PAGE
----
So, when it comes to legal cases, I tend to defer to the decisions of the court.

Yes, courts make mistakes, but trying to second-guess the court here seems a bit arrogant over our abilities to do better, unless there is some really quite extraordinary evidence available.

That doesn't mean I dislike all legal questions. The question "Was Michael Jackson acquitted?" seems right in our wheel-house.

Here's a similar example: Did this US judge rule that poker is a game of skill and not chance?

The issue of defamation has come up before:

Note there are two issues:

I suggest that, day-to-day, we should be more focussed on avoiding the latter.


Skeptics is not really about finding the truth, but examining the evidence. In other words, we rely on available evidence, and the scientific method, to approximate the truth, with varying levels of confidence.

This is the expected outcome of our scientific approach.

A court of justice tries to reach a verdict, which is not necessarily the truth either. It's a case strong enough to either send someone to jail or to send them on their way. In the case of Michael Jackson, they decided to acquit him after reviewing the evidence. This is something we, skeptics, can use as evidence. In other words, the verdict is evidence.

Another form of evidence would be any controversy around the verdict, or lack thereof. Again we can describe the controversy without taking part in it.

Unfortunately, neither of these pieces of evidence are likely to satisfy the OP.

So, we will not be able to answer such a question convincingly. There's little primary evidence we can gather or are qualified to judge. There's only secondary evidence (trial, eventual controversy) which we can describe, but they can't really answer "Did he do that?" to the level of accuracy that the OP likely is expecting.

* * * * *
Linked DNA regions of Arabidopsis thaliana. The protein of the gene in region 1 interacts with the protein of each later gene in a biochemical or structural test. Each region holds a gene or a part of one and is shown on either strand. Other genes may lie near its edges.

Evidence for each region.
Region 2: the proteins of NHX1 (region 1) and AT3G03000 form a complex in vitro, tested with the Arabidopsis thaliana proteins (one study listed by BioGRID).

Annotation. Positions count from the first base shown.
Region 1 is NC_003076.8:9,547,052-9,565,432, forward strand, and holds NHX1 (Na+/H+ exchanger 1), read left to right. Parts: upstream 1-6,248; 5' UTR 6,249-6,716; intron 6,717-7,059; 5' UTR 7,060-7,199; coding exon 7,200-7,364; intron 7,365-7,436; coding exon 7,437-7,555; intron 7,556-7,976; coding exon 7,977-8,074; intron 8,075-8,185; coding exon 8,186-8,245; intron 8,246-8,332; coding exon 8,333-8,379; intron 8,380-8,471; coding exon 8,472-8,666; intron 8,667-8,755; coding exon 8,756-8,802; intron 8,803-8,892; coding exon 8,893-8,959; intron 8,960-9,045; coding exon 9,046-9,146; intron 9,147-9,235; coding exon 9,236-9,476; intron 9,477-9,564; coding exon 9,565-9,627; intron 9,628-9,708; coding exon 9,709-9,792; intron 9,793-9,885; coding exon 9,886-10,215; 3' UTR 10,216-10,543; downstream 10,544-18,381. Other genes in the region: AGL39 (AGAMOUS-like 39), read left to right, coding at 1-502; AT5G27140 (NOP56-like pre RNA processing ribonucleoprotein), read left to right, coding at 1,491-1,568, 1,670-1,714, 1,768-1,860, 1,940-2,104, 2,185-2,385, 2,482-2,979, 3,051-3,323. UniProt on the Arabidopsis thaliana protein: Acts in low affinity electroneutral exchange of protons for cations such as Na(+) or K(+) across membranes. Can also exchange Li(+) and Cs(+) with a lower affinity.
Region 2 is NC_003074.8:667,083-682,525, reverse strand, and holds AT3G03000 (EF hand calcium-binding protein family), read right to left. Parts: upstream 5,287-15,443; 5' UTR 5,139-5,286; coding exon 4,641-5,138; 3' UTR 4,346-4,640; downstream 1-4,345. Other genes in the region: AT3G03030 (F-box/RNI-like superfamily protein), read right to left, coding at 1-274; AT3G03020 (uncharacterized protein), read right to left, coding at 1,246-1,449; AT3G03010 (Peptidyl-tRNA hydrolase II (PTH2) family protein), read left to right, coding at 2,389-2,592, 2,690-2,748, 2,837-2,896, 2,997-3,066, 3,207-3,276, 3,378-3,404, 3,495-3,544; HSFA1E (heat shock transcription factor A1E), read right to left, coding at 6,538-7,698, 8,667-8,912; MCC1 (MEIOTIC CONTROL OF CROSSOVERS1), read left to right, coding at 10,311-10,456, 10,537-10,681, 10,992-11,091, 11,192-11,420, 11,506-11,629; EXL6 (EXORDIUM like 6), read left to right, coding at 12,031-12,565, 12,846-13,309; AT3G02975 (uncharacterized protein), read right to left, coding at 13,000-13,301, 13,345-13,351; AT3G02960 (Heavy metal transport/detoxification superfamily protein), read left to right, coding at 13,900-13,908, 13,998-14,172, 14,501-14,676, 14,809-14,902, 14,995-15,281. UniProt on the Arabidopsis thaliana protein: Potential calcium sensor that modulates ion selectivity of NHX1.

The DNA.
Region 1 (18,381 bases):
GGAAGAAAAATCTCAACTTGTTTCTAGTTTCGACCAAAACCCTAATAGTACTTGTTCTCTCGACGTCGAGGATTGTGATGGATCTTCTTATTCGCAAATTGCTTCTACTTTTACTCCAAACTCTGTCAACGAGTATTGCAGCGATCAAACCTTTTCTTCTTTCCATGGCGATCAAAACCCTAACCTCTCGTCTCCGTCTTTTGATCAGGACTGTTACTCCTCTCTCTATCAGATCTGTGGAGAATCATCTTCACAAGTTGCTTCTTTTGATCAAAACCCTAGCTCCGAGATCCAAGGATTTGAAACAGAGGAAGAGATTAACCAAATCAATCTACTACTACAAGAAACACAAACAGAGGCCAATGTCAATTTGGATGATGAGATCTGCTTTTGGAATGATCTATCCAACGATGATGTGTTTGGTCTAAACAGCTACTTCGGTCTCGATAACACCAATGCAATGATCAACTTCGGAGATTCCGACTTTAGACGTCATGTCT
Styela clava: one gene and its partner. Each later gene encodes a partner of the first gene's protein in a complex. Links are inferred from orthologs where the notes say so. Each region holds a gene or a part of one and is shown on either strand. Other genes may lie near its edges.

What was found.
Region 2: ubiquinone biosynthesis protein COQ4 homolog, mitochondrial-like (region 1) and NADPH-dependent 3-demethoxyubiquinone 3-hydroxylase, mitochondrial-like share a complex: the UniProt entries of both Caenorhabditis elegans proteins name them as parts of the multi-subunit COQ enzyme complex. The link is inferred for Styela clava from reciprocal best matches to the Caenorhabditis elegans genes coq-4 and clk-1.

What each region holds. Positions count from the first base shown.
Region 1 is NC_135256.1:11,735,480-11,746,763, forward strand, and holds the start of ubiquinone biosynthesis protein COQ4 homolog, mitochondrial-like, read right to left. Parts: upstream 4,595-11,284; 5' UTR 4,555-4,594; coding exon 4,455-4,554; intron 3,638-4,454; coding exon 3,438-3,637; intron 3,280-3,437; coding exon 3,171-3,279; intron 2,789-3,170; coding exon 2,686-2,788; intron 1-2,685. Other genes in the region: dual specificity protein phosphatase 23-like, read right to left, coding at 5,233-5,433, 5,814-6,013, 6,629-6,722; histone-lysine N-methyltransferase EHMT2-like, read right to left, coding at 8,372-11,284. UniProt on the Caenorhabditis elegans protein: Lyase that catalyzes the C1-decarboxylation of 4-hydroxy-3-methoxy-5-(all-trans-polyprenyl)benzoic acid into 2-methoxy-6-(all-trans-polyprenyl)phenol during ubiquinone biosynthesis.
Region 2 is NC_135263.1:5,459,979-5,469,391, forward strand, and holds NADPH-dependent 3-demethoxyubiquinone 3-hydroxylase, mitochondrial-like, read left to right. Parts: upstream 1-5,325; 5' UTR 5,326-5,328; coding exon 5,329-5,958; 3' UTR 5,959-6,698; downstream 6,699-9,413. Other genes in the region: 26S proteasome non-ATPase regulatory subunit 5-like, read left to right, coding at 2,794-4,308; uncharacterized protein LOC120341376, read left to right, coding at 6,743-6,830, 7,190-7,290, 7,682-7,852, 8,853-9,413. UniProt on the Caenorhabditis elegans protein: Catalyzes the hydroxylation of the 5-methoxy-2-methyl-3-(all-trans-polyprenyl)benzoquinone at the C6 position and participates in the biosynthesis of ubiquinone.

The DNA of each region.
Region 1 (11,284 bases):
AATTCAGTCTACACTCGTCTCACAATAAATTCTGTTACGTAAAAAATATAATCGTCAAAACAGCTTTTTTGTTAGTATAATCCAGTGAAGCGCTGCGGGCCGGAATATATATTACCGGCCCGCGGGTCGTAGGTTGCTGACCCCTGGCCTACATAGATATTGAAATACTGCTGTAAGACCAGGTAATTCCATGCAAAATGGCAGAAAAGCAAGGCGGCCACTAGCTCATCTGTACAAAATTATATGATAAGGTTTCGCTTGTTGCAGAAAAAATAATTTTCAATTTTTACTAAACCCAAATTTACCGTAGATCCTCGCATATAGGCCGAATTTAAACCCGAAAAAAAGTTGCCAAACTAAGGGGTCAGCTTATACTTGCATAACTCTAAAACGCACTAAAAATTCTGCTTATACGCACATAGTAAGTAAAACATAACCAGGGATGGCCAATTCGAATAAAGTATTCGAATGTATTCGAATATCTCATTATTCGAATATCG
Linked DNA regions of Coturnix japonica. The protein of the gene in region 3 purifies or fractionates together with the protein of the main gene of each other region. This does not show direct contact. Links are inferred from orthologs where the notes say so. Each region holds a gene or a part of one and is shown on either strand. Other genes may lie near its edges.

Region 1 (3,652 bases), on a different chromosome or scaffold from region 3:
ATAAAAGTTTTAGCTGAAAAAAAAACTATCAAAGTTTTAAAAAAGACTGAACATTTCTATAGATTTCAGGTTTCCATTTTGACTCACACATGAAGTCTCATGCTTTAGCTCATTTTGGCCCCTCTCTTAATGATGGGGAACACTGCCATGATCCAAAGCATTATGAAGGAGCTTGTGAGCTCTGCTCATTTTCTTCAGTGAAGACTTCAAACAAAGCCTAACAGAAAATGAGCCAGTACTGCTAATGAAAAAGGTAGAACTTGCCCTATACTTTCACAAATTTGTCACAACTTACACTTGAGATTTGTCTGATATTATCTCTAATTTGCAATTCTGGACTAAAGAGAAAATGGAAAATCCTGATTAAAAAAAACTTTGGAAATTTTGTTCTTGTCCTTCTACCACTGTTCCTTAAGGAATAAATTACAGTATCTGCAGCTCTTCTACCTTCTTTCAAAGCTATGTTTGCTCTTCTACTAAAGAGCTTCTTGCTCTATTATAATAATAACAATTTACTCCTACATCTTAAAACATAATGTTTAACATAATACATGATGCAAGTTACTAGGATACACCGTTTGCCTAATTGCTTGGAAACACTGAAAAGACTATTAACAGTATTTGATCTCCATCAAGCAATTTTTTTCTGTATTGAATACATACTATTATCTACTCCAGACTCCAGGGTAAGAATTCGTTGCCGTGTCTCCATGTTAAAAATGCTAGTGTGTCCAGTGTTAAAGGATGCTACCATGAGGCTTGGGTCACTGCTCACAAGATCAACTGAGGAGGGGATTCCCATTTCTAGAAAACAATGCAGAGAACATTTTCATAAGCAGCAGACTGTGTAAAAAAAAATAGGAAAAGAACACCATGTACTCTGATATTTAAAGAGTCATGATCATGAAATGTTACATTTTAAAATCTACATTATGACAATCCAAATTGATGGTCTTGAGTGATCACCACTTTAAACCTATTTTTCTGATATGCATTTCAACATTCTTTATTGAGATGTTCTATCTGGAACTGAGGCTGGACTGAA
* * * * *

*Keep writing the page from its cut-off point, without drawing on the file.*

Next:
As a matter of policy, I propose that such questions be answered by presenting the evidence (trial verdicts, serious controversies on the verdicts) without trying to give a yes/no answer, as the closest approximation we can get to answering the question fully. Furthermore if the OP is unhappy, they can be pointed here for further explanation.


Such questions can be (but, are not necessarily) on topic; for example I asked a question about Nelson Mandela: which was popular and (perhaps more importantly) answerable. As is usual for any answer here, the evidence (i.e. references) presented in those answers came from the public record: they included references to the statements and judgments made in court trials.

I don't expect that answers can (or should) do better than summarize publicly-available information: but that's normal for any type of question.

Some questions might tempt opinionated, illogical, and/or multiple answers (e.g. your hypothetical question about President Bush's actions); but again that risk is associated with many other topics too.